• The mesh data is loaded to the Continuity client.
• Send the mesh data stored in the Continuity client to the Continuity server: File→Send or click • The server must be updated every time changes are made to the mesh before performing any calculations.

• Calculate the mesh geometry: Mesh→Calculate Mesh… or click • Use the default settings.
• Click OK.

• Render the undeformed mesh: Mesh→Render→Elements… or click • To render the element lines, select the lines and undeformed radio buttons.

• Click Render.

• To render an element surface, select the surfaces and undeformed radio buttons.

• Choose an Xi plane (12 or 3) to render.

• Enter an Xi Location between 0.0 and 1.0 to render a surface at this constant Xi coordinate.

• Click Render.

• The result:
• The finite element is three dimensional even though we will model the fiber structure and strain in two dimensions (Xi1 and Xi2); there will be no variation of these quantities in the Xi3 direction.

#### Create a material coordinate system model

• Now, we will create our own transformation law for dY_dMatl. This model is initialized with an empty transformation law.

• Open the material coordinate model editor: Mesh→Edit→Material Coordinates…

• Right click the root component MatCoordModel and select add variable inside.

• Select the new variable (evaluated1), rename it to dY_dMatl, and write an expression (Sympy syntax) for dY_dMatl that rotates the Y coordinate system to the Matl coordinate system by the local fiber angle.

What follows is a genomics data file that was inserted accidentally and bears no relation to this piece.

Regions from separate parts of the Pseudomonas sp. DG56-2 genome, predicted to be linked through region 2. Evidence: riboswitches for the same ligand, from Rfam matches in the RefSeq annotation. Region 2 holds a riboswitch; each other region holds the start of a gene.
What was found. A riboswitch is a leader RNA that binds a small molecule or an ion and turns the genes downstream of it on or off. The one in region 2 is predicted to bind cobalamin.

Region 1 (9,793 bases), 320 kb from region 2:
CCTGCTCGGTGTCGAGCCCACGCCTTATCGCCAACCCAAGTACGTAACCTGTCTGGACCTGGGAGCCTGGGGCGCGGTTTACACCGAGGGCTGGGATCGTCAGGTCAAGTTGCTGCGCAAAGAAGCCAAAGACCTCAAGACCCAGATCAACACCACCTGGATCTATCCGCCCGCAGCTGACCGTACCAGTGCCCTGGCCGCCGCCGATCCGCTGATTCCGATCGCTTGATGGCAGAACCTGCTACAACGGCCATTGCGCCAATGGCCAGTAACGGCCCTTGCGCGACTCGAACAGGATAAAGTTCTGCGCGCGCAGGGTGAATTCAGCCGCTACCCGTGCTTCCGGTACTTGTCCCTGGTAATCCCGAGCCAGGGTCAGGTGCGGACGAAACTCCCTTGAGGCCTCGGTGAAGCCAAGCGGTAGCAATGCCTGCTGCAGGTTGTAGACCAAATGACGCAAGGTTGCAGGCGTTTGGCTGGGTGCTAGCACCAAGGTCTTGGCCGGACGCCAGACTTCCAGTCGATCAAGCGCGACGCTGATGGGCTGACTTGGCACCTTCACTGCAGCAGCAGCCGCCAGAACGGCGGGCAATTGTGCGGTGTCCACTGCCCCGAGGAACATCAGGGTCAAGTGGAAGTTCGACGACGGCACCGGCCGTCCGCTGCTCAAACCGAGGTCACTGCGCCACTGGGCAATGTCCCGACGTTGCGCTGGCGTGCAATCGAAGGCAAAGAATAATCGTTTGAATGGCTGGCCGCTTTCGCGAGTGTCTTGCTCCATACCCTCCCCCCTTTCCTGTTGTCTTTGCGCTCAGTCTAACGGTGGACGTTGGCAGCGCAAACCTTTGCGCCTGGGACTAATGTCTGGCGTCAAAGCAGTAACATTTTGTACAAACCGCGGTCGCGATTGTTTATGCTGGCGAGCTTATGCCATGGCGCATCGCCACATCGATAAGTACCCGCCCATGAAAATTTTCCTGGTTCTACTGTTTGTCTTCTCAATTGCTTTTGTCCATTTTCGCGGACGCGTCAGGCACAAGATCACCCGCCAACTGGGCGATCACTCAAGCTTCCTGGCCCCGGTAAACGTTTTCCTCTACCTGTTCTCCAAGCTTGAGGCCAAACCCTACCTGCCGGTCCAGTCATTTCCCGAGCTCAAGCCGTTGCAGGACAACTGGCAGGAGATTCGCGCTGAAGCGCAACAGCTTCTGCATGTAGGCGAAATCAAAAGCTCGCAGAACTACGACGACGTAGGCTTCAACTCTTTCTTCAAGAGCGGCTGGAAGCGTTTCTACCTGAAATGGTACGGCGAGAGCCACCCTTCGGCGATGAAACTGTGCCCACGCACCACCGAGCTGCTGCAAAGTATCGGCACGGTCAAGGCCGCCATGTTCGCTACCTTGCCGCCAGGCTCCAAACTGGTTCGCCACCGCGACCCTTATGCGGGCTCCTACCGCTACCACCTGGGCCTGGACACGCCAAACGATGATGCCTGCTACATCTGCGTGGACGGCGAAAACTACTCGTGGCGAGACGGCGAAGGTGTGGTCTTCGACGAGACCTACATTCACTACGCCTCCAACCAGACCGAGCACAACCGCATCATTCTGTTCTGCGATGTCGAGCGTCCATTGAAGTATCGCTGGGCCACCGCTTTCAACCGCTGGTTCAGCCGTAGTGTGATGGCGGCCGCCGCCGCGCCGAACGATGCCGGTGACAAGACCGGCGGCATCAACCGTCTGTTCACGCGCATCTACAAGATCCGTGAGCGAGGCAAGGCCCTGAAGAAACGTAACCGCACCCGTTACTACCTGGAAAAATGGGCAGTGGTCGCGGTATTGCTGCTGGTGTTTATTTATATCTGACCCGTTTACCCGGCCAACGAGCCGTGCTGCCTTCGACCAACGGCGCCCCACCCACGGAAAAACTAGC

• • The variable for the fiber angle will need to be entered as a parameter since it varies in the mesh domain. To input variables as parameters in the equations, enclose the variable name with < and > (e.g. <fiber_angle>). The SymPy to C parser interprets these variables as parameters.

• A new parameter fiber_angle will populate the list. Set For default values use Fiber Angle. This sets the value of the local fiber angle to that interpolated within the finite element as defined by the nodal parameters and basis functions under the Fiber Angle tab of the Node Form.

• • Now we are ready to dynamically compile the model equations written in SymPy to faster C code and produce the binary file that Continuity will use to implement the model in its calculations.

• Click Compile… and select Compile Code as C: Double Precision.

• Known compile issues by platform (release 7113):